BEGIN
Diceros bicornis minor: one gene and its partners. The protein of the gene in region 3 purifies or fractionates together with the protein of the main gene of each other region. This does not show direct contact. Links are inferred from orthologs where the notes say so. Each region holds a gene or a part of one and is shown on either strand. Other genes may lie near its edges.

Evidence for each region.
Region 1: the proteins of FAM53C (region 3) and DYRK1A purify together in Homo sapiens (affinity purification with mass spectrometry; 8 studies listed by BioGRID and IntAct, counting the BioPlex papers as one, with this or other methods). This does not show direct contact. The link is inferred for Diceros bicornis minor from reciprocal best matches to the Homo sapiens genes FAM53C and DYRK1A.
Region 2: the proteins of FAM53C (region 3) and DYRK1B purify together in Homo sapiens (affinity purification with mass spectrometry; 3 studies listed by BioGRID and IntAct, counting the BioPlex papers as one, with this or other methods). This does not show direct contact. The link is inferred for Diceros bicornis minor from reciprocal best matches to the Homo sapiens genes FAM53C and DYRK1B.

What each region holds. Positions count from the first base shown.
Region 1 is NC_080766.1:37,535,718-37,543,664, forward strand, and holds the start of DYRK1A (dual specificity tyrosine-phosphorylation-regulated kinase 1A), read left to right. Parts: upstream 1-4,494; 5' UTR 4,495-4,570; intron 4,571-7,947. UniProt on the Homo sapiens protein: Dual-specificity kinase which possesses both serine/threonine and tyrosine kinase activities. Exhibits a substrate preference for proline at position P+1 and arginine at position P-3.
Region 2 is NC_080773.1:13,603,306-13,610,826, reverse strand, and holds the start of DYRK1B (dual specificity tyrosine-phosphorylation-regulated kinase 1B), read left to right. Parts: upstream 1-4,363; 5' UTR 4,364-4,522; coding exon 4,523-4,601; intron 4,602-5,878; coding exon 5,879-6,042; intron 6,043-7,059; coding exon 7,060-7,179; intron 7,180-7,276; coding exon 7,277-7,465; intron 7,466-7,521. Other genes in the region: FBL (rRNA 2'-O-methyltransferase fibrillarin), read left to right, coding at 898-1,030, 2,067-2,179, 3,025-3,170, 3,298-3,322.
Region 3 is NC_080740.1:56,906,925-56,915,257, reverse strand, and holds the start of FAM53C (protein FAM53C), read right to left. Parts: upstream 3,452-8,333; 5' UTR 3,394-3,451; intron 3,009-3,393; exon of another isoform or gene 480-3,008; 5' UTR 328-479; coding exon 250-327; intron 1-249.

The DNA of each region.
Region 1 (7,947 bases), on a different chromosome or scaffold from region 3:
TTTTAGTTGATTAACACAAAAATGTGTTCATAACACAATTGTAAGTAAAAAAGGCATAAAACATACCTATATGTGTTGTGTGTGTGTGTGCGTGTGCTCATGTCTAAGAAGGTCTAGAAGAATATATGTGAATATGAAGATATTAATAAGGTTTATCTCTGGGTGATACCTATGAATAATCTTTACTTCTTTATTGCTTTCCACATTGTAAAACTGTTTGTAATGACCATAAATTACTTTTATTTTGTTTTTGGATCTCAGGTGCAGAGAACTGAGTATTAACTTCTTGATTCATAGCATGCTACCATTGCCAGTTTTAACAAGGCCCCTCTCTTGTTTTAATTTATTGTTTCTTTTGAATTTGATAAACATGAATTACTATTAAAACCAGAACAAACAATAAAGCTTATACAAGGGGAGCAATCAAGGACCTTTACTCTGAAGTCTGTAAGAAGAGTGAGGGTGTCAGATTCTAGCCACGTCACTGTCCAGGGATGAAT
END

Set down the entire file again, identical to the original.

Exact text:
Diceros bicornis minor: one gene and its partners. The protein of the gene in region 3 purifies or fractionates together with the protein of the main gene of each other region. This does not show direct contact. Links are inferred from orthologs where the notes say so. Each region holds a gene or a part of one and is shown on either strand. Other genes may lie near its edges.

Evidence for each region.
Region 1: the proteins of FAM53C (region 3) and DYRK1A purify together in Homo sapiens (affinity purification with mass spectrometry; 8 studies listed by BioGRID and IntAct, counting the BioPlex papers as one, with this or other methods). This does not show direct contact. The link is inferred for Diceros bicornis minor from reciprocal best matches to the Homo sapiens genes FAM53C and DYRK1A.
Region 2: the proteins of FAM53C (region 3) and DYRK1B purify together in Homo sapiens (affinity purification with mass spectrometry; 3 studies listed by BioGRID and IntAct, counting the BioPlex papers as one, with this or other methods). This does not show direct contact. The link is inferred for Diceros bicornis minor from reciprocal best matches to the Homo sapiens genes FAM53C and DYRK1B.

What each region holds. Positions count from the first base shown.
Region 1 is NC_080766.1:37,535,718-37,543,664, forward strand, and holds the start of DYRK1A (dual specificity tyrosine-phosphorylation-regulated kinase 1A), read left to right. Parts: upstream 1-4,494; 5' UTR 4,495-4,570; intron 4,571-7,947. UniProt on the Homo sapiens protein: Dual-specificity kinase which possesses both serine/threonine and tyrosine kinase activities. Exhibits a substrate preference for proline at position P+1 and arginine at position P-3.
Region 2 is NC_080773.1:13,603,306-13,610,826, reverse strand, and holds the start of DYRK1B (dual specificity tyrosine-phosphorylation-regulated kinase 1B), read left to right. Parts: upstream 1-4,363; 5' UTR 4,364-4,522; coding exon 4,523-4,601; intron 4,602-5,878; coding exon 5,879-6,042; intron 6,043-7,059; coding exon 7,060-7,179; intron 7,180-7,276; coding exon 7,277-7,465; intron 7,466-7,521. Other genes in the region: FBL (rRNA 2'-O-methyltransferase fibrillarin), read left to right, coding at 898-1,030, 2,067-2,179, 3,025-3,170, 3,298-3,322.
Region 3 is NC_080740.1:56,906,925-56,915,257, reverse strand, and holds the start of FAM53C (protein FAM53C), read right to left. Parts: upstream 3,452-8,333; 5' UTR 3,394-3,451; intron 3,009-3,393; exon of another isoform or gene 480-3,008; 5' UTR 328-479; coding exon 250-327; intron 1-249.

The DNA of each region.
Region 1 (7,947 bases), on a different chromosome or scaffold from region 3:
TTTTAGTTGATTAACACAAAAATGTGTTCATAACACAATTGTAAGTAAAAAAGGCATAAAACATACCTATATGTGTTGTGTGTGTGTGTGCGTGTGCTCATGTCTAAGAAGGTCTAGAAGAATATATGTGAATATGAAGATATTAATAAGGTTTATCTCTGGGTGATACCTATGAATAATCTTTACTTCTTTATTGCTTTCCACATTGTAAAACTGTTTGTAATGACCATAAATTACTTTTATTTTGTTTTTGGATCTCAGGTGCAGAGAACTGAGTATTAACTTCTTGATTCATAGCATGCTACCATTGCCAGTTTTAACAAGGCCCCTCTCTTGTTTTAATTTATTGTTTCTTTTGAATTTGATAAACATGAATTACTATTAAAACCAGAACAAACAATAAAGCTTATACAAGGGGAGCAATCAAGGACCTTTACTCTGAAGTCTGTAAGAAGAGTGAGGGTGTCAGATTCTAGCCACGTCACTGTCCAGGGATGAAT